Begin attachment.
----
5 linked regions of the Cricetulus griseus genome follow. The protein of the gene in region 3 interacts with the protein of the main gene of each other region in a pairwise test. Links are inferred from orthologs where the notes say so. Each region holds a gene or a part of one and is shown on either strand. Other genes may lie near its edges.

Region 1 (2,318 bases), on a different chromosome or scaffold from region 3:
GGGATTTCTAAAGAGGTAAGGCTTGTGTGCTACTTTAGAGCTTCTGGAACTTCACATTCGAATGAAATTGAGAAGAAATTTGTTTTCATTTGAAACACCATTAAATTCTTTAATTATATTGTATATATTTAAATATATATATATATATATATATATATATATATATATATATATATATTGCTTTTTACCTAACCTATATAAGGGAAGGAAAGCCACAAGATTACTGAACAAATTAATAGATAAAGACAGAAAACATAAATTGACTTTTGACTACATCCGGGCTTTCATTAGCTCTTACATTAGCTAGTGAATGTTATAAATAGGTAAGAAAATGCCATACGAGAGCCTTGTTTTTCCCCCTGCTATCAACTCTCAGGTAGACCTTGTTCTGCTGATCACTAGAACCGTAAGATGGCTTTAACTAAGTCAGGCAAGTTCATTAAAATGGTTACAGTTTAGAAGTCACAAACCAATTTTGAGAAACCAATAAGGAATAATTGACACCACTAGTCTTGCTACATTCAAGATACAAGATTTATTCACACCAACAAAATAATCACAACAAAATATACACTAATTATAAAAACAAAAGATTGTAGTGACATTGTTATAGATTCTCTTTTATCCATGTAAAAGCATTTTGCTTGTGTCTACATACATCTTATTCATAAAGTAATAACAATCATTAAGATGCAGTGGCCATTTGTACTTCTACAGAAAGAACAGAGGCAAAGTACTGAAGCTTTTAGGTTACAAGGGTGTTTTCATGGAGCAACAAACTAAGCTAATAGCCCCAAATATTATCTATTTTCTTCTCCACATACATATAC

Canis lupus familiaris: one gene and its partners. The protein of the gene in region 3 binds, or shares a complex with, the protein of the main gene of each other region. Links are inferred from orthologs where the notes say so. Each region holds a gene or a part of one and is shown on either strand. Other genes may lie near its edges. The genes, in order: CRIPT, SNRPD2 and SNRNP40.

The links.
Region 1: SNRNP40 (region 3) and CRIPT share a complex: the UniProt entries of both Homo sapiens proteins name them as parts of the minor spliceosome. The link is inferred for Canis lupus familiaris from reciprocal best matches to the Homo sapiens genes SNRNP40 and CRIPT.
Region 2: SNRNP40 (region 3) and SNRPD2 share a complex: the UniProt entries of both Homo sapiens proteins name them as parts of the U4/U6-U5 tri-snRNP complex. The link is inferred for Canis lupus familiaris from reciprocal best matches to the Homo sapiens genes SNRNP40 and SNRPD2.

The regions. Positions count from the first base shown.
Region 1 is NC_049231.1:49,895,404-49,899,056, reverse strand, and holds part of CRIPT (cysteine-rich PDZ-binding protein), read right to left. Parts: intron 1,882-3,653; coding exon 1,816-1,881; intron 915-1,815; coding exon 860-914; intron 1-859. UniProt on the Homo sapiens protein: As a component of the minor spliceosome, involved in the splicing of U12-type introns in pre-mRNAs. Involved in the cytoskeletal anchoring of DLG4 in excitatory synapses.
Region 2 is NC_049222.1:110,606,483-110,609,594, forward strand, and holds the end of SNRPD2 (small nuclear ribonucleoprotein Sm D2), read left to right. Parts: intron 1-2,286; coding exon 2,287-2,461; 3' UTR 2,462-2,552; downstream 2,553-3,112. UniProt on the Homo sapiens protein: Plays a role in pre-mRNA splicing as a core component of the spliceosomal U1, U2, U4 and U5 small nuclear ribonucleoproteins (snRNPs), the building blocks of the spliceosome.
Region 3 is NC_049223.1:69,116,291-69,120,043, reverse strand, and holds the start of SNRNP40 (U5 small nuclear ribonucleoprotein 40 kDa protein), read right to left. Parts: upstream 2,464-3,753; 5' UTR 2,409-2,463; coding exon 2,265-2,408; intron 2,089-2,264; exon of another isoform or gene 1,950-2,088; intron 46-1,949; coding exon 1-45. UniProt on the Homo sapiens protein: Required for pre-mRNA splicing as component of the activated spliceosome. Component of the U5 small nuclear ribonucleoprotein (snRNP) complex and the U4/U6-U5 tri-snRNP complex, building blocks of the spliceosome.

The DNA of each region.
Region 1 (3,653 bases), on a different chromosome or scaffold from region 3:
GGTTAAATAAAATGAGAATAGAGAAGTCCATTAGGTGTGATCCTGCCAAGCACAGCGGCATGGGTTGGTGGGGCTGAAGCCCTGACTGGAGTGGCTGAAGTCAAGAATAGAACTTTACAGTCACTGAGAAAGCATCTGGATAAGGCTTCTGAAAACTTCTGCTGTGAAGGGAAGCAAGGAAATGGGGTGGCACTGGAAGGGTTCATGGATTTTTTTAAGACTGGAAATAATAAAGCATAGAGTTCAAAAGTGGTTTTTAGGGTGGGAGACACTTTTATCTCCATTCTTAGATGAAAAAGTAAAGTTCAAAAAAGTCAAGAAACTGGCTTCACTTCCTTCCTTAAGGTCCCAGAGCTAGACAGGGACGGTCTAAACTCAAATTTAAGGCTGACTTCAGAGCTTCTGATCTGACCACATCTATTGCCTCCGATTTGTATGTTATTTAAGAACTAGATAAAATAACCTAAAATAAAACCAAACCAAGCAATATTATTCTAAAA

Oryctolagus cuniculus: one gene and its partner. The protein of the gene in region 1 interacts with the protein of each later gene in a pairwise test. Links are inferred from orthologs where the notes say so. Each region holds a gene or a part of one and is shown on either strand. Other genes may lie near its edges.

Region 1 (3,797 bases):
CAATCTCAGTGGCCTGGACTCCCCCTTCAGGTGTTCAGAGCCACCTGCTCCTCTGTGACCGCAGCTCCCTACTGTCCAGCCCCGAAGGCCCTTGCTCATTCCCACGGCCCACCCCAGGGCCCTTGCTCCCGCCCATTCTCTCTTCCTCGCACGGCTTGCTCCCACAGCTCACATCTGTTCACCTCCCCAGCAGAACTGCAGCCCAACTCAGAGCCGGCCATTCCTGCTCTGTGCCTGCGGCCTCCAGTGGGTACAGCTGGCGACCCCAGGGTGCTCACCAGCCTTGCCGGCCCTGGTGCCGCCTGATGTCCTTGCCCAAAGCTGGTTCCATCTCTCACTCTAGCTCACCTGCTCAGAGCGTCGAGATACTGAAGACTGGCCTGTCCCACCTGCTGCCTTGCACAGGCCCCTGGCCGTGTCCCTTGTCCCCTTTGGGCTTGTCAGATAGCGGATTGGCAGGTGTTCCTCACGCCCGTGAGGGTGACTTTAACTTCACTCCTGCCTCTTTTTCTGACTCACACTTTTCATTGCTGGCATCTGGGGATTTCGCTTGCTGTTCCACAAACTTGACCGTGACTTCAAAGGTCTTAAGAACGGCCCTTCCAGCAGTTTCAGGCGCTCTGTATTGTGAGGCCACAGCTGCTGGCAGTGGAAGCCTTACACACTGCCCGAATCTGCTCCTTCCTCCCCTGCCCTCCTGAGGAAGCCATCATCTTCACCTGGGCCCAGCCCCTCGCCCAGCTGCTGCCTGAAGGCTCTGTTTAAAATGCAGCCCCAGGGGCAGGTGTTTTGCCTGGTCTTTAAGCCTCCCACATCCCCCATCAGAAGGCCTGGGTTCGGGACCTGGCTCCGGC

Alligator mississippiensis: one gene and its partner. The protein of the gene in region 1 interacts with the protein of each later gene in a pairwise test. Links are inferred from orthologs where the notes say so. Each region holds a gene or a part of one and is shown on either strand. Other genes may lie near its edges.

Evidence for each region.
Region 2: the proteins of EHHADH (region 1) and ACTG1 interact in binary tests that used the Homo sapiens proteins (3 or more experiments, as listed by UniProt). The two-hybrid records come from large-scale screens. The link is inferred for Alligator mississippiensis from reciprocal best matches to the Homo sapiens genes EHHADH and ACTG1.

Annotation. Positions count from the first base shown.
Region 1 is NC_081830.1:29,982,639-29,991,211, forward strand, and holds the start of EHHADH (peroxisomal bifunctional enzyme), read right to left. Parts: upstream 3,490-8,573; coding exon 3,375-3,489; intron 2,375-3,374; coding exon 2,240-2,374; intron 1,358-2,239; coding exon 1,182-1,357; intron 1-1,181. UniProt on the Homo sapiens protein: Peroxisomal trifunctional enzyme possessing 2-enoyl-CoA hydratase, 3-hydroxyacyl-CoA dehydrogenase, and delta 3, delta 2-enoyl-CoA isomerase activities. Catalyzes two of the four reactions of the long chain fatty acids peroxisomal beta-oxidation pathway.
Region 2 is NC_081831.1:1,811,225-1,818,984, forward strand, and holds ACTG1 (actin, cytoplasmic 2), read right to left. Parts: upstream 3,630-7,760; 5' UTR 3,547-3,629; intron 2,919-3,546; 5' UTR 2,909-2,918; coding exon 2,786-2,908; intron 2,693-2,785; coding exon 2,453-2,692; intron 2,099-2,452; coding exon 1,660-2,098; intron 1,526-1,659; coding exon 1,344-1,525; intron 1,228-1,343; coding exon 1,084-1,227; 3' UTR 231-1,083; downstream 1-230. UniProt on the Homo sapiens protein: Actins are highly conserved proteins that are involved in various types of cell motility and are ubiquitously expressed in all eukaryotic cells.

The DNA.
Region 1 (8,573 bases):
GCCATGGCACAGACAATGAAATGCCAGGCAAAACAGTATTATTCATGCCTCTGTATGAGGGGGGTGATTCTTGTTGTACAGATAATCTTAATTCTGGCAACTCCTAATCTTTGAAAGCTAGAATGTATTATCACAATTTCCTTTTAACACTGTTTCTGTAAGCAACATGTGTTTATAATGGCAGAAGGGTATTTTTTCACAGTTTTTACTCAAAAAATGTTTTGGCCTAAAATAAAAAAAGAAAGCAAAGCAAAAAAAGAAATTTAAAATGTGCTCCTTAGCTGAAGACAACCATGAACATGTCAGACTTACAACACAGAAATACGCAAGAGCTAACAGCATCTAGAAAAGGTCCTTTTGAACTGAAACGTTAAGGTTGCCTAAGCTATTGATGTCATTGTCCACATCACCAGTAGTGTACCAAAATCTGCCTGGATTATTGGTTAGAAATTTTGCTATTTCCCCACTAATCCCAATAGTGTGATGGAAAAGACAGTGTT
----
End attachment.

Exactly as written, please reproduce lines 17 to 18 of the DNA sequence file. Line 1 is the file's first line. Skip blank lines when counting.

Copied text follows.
CAATCTCAGTGGCCTGGACTCCCCCTTCAGGTGTTCAGAGCCACCTGCTCCTCTGTGACCGCAGCTCCCTACTGTCCAGCCCCGAAGGCCCTTGCTCATTCCCACGGCCCACCCCAGGGCCCTTGCTCCCGCCCATTCTCTCTTCCTCGCACGGCTTGCTCCCACAGCTCACATCTGTTCACCTCCCCAGCAGAACTGCAGCCCAACTCAGAGCCGGCCATTCCTGCTCTGTGCCTGCGGCCTCCAGTGGGTACAGCTGGCGACCCCAGGGTGCTCACCAGCCTTGCCGGCCCTGGTGCCGCCTGATGTCCTTGCCCAAAGCTGGTTCCATCTCTCACTCTAGCTCACCTGCTCAGAGCGTCGAGATACTGAAGACTGGCCTGTCCCACCTGCTGCCTTGCACAGGCCCCTGGCCGTGTCCCTTGTCCCCTTTGGGCTTGTCAGATAGCGGATTGGCAGGTGTTCCTCACGCCCGTGAGGGTGACTTTAACTTCACTCCTGCCTCTTTTTCTGACTCACACTTTTCATTGCTGGCATCTGGGGATTTCGCTTGCTGTTCCACAAACTTGACCGTGACTTCAAAGGTCTTAAGAACGGCCCTTCCAGCAGTTTCAGGCGCTCTGTATTGTGAGGCCACAGCTGCTGGCAGTGGAAGCCTTACACACTGCCCGAATCTGCTCCTTCCTCCCCTGCCCTCCTGAGGAAGCCATCATCTTCACCTGGGCCCAGCCCCTCGCCCAGCTGCTGCCTGAAGGCTCTGTTTAAAATGCAGCCCCAGGGGCAGGTGTTTTGCCTGGTCTTTAAGCCTCCCACATCCCCCATCAGAAGGCCTGGGTTCGGGACCTGGCTCCGGC

Alligator mississippiensis: one gene and its partner. The protein of the gene in region 1 interacts with the protein of each later gene in a pairwise test. Links are inferred from orthologs where the notes say so. Each region holds a gene or a part of one and is shown on either strand. Other genes may lie near its edges.